After you read Alois into to nav timing article, now you have a quick and free do-it-yourself solution to RUM (Real User Monitoring) by Buddy Brewer using Navigation Timing and Google Analytics

Bots, search engine crawlers, malicious scanners – they all fight and take out the limited resources of your server. Did you know what percent of all requests to your site are not by human users? Matthew tells us some war stories and gives ideas how to deal with the bots.

14th
Dec 2011

Ladies and gentlemen, boys and girls. Say hello to icy. icy It’s an iOS app that lets you debug HTTP. It’s like HTTPWatch or WebPagetest but for mobile. Like blaze.io’s mobitest but in your pocket, works with 3G, Edge (as these can have different characteristics and carrier optimizations than Wifi) and also lets you inspect […]

One can only improve what one measures. OK, but how do you measure? Let Alois be your guide in both DIY approaches and newer W3C specs.

Éric Daspet describes a problem in Android with CSS and multiple background images

Marcel Duran draws the YSlow logo with pure CSS and compares the results in terms of byte size and rendering time among browsers and image formats. Are we there yet with regards to performance and CSS3 image replacements?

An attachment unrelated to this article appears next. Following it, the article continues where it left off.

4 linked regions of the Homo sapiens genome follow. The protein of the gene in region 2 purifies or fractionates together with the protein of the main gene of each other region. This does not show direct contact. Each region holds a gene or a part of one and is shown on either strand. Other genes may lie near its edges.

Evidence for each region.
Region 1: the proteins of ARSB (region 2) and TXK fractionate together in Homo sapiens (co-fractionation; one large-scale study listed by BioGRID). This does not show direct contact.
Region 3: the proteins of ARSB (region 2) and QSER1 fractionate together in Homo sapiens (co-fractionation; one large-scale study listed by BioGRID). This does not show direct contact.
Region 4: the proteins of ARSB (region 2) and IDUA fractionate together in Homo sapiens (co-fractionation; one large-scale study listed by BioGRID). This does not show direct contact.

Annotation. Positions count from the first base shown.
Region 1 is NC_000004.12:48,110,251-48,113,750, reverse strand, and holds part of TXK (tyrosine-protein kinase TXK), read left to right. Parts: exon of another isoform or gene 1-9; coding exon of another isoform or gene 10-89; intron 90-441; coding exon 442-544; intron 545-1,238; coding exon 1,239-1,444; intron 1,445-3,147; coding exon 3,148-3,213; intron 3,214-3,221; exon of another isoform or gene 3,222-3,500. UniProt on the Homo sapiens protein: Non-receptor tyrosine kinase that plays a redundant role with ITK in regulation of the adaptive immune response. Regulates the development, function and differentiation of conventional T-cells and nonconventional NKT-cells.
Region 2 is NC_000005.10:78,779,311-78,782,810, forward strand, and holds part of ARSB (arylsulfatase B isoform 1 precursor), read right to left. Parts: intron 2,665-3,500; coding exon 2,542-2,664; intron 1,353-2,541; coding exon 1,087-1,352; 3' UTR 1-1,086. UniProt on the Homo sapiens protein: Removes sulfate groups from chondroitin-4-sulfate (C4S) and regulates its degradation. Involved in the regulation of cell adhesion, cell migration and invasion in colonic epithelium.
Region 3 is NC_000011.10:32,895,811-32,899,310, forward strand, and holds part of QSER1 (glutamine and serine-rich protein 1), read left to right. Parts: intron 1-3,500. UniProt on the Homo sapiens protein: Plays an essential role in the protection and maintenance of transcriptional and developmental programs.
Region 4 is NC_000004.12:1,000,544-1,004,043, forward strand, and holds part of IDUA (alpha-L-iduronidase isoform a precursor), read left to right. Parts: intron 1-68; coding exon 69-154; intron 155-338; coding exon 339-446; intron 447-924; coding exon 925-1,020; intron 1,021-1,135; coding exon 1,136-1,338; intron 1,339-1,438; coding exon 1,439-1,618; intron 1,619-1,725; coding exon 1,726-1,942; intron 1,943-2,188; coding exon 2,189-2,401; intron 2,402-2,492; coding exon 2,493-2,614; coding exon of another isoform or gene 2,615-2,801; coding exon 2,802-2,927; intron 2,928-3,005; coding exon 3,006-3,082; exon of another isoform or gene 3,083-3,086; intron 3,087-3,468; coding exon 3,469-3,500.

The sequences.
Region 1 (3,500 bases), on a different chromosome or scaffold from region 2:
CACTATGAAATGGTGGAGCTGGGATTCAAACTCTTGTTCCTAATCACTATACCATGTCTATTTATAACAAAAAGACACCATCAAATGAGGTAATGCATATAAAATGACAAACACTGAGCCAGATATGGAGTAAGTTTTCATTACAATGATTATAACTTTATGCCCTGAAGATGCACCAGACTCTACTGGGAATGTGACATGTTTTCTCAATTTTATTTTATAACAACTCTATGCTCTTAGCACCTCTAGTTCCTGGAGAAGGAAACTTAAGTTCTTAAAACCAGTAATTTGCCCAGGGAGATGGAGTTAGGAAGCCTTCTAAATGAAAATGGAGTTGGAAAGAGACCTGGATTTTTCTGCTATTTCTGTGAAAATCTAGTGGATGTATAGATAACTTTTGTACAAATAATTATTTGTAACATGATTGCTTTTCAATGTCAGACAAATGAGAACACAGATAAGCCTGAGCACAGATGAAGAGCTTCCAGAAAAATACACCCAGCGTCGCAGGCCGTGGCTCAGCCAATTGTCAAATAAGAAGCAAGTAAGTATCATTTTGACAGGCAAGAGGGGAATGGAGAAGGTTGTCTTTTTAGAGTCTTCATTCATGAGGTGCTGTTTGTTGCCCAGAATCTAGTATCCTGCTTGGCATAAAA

Native (or “Hybrid”) Mobile Apps still have to transfer data over the network. In his post, Israel draws attention to big files, compression, unnecessary downloads and other common mistakes to avoid when making your apps faster.

9th
Dec 2011

Did you know that YSlow has a Scoremeter and a nodejs-powered command-line version? Betty tells us about it together with a stroll down YSlow memory lane

Steve Souders joins us from the second Velocity conference in the great and mystical land of China with a tale about the Great Wall and the Great Frontend SPOF

Josh shares some of the challenges of automation and some of the lessons we have learned from optimizing hundreds of sites

Brian is mining the HTTPArchive to draw conclusions on the current and future state of HTTP and the need and workarounds for parallelization.

If you’re looking for consistency and stability when you start to explore mobile carrier networks, you should look elsewhere. If, on the other hand, you enjoy the energy and excitement that so often can be found in the chaos that surrounds an unstable environment, then you’ll find yourself right at home.

In the search of the perfect third-party async snippet

This question of inlining all scripts, styles and images is a great example of taking a best practice too far. Yes, reducing the number of HTTP requests is a valuable best practice. Yes, inlining everything is the ultimate way to reduce the number of requests (in theory to one). But NO, it’s not the best way to make your site faster. Let Guy explain why.

Reading data from localStorage is less expensive than making an HTTP request. Or is it? Nicholas Zakas digs deep into the performance of reading from localStorage and shares the results

Pat Meenan kicks off this year’s performance calendar with a nice geeky piece on how WebPagetest (and other tools on Windows) work behind the scenes